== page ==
February 13th, 2009: The Pennsylvania Credit Union Association released this statement which we've retrieved from google cache, as the content of the old notice is now displaying a new notice about something else. The old notice read:

"Earlier this week, Visa and MasterCard began issuing accounts involved in a merchant processor breach. The reported incident involves confirmed unauthorized access to a U.S. acquirer processor̢۪s settlement system of stored transaction information that included Primary Account Numbers (PANs) and expiration dates. No magnetic stripe track data has been identified at risk in this alert. As the entity involved has not yet issued a press release, Visa and MasterCard are unable to release the name of the merchant processor. It is important to note that this event is not related to the Heartland Payment Systems breach. While it has been confirmed that malicious software was placed on the processor̢۪s platform, there is no forensic evidence that accounts were viewed or taken by the hackers. Since the final forensic report has not been provided there is no estimate available at this time of the number of accounts involved in this event. Law enforcement is activity engaged in an investigation into this situation. Visa began releasing affected accounts on Monday, February 9, 2009 under CAMS event series US- 2009-0088-IC. They expect to have all accounts released by Friday, February 13. MasterCard began releasing accounts on Wednesday, February 11, 2009 under MC Alert series MCA0150-US-09. They have not provided any information as to when they expect to have all their accounts released. The current window of exposure provided by both card associations is from February 2008 through January 2009. The only data elements at risk are account number and expiration date. No track data, PIN, CVV2/CVC2 data or cardholder-identifying information was captured. As in all events, it is the issuer̢۪s decision whether or not a block and/or reissue decision is warranted. However, we would like to emphasize that this event carries a lower level of risk than the Heartland compromise."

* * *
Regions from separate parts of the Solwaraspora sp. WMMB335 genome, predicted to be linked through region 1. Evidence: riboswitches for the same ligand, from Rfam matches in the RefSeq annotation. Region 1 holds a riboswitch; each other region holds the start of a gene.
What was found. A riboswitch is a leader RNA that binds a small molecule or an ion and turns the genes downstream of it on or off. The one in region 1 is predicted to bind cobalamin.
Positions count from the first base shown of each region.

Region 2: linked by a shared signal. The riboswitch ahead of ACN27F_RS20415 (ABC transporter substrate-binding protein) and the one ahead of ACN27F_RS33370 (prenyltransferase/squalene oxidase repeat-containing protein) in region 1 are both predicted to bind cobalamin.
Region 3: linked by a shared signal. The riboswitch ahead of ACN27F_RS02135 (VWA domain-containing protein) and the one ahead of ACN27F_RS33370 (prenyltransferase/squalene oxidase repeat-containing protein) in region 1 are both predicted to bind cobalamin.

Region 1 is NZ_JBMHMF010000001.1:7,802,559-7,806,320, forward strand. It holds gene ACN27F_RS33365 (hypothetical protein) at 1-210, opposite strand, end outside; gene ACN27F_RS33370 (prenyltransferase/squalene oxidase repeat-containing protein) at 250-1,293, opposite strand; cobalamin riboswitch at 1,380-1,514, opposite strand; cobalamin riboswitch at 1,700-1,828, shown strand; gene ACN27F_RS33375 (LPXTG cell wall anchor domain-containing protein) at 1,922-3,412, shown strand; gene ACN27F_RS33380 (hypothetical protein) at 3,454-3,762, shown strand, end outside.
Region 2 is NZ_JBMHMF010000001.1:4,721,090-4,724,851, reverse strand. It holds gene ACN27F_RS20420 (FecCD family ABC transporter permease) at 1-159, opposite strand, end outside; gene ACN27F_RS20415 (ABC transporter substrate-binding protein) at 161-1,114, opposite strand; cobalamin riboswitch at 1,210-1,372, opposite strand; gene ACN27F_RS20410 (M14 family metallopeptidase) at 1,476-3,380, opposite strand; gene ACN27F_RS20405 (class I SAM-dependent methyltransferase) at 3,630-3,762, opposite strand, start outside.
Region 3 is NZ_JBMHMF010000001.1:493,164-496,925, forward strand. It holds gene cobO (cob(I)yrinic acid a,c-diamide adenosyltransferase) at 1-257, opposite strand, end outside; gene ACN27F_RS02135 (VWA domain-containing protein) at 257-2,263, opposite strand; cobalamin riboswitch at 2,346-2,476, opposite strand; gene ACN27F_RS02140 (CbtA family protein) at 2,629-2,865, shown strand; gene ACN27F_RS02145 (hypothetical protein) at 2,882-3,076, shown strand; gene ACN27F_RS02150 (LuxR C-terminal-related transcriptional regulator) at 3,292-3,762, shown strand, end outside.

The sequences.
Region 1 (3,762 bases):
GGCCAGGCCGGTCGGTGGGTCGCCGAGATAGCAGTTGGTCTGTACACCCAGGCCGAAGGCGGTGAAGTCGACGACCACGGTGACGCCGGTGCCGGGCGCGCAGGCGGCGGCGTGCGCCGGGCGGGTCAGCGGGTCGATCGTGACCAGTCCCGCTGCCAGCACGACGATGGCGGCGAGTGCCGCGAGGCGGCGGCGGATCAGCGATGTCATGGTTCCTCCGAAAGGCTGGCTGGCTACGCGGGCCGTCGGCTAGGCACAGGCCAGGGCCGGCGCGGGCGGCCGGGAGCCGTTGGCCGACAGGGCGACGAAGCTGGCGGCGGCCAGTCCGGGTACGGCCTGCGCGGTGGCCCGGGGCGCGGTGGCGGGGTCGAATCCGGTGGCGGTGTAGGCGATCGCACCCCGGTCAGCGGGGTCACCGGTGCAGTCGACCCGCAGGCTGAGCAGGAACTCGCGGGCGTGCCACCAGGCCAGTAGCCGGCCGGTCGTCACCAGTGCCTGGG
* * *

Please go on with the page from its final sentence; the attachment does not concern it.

February 13th, 2009: We posted a blog entry regarding what we've been hearing from tipsters, who are usually dead on about these things, but we did so only after corroborating that the tips we'd heard we're also being heard by others.

February 17th, 2009: The Alabama Credit Union posts a notice on their website that reads: